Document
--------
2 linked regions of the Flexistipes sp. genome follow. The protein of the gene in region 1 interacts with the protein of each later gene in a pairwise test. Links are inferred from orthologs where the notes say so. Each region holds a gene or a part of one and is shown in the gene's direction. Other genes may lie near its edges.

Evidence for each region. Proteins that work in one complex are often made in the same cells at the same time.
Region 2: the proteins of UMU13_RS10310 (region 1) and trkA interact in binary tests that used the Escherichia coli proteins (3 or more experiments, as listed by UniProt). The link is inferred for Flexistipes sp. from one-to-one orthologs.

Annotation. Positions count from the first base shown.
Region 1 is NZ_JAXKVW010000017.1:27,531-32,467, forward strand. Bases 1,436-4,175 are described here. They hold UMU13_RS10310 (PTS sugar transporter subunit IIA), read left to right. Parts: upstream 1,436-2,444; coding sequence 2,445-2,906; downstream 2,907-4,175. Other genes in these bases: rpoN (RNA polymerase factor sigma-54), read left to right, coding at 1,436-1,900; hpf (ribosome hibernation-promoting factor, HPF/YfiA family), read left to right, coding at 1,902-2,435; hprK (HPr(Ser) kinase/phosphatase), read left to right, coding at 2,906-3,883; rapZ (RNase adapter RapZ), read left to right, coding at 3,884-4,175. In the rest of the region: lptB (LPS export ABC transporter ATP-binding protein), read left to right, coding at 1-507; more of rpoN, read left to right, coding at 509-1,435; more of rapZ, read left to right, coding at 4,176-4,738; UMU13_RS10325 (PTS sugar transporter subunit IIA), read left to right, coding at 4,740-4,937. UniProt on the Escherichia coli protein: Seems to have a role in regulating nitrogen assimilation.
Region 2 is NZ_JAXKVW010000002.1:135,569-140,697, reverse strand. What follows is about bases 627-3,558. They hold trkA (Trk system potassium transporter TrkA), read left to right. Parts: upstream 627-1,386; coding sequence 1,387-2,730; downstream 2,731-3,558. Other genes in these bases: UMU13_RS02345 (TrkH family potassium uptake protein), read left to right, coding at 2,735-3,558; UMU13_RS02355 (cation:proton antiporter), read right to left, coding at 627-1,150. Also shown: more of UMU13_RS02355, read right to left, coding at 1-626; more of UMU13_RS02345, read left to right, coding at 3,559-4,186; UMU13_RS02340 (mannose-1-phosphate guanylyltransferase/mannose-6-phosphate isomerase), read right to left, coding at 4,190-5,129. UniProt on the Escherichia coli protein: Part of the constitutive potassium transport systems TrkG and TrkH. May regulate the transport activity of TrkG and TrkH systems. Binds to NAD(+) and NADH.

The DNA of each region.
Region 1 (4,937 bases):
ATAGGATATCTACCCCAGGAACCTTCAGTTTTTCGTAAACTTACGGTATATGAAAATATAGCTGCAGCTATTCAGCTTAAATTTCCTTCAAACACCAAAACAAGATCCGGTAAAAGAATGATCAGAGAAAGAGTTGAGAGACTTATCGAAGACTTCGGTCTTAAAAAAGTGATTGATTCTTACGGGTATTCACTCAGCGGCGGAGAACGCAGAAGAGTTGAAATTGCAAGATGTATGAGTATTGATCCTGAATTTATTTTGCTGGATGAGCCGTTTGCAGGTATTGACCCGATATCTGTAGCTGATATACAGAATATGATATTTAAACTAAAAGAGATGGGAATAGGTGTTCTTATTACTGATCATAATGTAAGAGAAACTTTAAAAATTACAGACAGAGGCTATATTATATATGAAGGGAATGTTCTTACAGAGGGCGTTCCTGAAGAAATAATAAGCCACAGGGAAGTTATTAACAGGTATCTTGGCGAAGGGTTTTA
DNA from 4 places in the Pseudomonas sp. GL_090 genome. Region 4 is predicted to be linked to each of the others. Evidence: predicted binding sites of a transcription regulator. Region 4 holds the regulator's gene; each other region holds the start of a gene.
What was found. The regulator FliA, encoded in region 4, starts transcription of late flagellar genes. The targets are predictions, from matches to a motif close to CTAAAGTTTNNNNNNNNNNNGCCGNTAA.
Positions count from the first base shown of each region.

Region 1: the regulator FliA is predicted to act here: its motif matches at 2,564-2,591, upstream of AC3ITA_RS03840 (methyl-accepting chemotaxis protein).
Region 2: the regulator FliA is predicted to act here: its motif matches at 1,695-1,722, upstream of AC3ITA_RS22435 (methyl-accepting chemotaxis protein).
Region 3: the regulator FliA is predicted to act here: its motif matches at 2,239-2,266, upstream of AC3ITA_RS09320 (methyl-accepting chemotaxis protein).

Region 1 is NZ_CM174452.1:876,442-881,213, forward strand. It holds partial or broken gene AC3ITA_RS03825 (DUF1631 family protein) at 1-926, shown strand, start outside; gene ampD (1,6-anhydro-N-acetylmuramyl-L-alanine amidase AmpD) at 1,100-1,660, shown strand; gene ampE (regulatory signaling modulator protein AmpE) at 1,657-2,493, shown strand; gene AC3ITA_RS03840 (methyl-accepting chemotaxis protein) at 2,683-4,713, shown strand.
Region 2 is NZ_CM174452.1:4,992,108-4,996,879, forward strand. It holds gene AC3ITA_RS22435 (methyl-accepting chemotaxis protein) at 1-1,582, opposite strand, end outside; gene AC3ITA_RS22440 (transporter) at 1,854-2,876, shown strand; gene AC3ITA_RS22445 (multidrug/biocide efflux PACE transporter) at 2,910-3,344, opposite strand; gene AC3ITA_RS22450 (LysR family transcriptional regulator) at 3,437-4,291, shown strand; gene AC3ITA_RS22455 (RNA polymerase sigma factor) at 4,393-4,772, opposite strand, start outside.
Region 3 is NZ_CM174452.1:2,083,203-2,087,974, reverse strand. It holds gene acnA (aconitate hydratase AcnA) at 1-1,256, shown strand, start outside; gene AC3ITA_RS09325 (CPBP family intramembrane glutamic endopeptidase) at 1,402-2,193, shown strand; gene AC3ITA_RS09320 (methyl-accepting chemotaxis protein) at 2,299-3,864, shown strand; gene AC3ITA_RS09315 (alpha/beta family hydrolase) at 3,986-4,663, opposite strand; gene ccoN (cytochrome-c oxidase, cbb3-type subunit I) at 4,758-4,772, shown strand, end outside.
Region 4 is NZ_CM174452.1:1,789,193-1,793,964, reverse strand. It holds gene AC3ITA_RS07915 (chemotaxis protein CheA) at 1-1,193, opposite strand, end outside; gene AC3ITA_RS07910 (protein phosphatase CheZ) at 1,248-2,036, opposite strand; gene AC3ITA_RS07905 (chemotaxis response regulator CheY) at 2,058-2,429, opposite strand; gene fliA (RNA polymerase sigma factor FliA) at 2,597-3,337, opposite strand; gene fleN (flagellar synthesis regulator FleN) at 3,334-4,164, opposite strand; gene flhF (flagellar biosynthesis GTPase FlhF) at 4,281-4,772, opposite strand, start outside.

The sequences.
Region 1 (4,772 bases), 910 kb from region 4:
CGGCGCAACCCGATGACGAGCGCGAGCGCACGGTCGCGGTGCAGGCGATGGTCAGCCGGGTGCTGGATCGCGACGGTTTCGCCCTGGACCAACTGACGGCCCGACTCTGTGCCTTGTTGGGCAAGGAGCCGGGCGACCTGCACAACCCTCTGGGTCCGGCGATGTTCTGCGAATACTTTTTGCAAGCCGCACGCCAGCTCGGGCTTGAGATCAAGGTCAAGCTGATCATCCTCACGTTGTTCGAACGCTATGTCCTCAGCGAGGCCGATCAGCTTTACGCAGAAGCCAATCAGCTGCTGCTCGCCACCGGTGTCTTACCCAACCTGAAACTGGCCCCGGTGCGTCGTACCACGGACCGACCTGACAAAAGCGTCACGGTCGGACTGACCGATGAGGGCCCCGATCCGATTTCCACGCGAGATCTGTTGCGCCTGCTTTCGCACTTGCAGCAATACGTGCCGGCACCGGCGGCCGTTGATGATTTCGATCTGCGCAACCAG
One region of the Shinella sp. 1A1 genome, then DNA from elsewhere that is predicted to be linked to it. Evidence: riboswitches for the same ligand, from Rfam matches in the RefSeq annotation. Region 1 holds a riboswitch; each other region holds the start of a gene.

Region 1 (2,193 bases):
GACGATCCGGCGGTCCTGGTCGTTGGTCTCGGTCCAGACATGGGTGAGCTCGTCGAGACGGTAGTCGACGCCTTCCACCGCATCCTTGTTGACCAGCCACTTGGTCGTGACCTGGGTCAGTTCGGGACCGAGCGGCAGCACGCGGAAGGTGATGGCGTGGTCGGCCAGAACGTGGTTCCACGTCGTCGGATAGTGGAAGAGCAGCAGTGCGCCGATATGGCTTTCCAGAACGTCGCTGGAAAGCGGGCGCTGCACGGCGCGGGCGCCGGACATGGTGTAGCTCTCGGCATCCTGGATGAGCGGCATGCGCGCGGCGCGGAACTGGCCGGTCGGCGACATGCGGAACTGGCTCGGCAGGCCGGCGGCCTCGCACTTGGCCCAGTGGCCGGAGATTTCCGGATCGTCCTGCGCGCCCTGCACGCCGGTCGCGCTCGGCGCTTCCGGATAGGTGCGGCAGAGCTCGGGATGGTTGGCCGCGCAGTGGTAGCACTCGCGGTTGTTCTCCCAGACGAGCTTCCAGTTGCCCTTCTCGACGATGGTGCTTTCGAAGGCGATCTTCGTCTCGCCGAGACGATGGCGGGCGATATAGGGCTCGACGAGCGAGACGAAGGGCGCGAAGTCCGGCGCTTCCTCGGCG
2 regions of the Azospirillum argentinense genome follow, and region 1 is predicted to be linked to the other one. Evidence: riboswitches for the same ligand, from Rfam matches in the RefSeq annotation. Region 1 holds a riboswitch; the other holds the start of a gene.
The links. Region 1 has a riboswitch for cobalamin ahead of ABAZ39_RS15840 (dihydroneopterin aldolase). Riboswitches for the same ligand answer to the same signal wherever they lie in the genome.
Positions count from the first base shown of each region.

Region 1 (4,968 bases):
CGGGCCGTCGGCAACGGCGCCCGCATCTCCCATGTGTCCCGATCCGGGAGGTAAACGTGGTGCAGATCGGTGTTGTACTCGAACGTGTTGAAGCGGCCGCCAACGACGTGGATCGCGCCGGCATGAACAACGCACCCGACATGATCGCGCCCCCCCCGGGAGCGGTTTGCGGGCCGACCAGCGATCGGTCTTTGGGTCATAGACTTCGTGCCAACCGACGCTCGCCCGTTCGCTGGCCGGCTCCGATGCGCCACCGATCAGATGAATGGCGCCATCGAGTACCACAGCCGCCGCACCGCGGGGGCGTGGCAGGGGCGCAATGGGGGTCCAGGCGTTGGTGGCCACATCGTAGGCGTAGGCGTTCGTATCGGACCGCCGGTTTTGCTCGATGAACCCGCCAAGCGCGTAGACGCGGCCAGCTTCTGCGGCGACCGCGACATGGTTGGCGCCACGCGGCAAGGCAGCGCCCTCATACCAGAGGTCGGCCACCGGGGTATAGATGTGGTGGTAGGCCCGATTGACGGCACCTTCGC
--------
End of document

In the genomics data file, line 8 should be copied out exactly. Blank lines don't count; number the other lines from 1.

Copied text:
Region 1 (4,937 bases):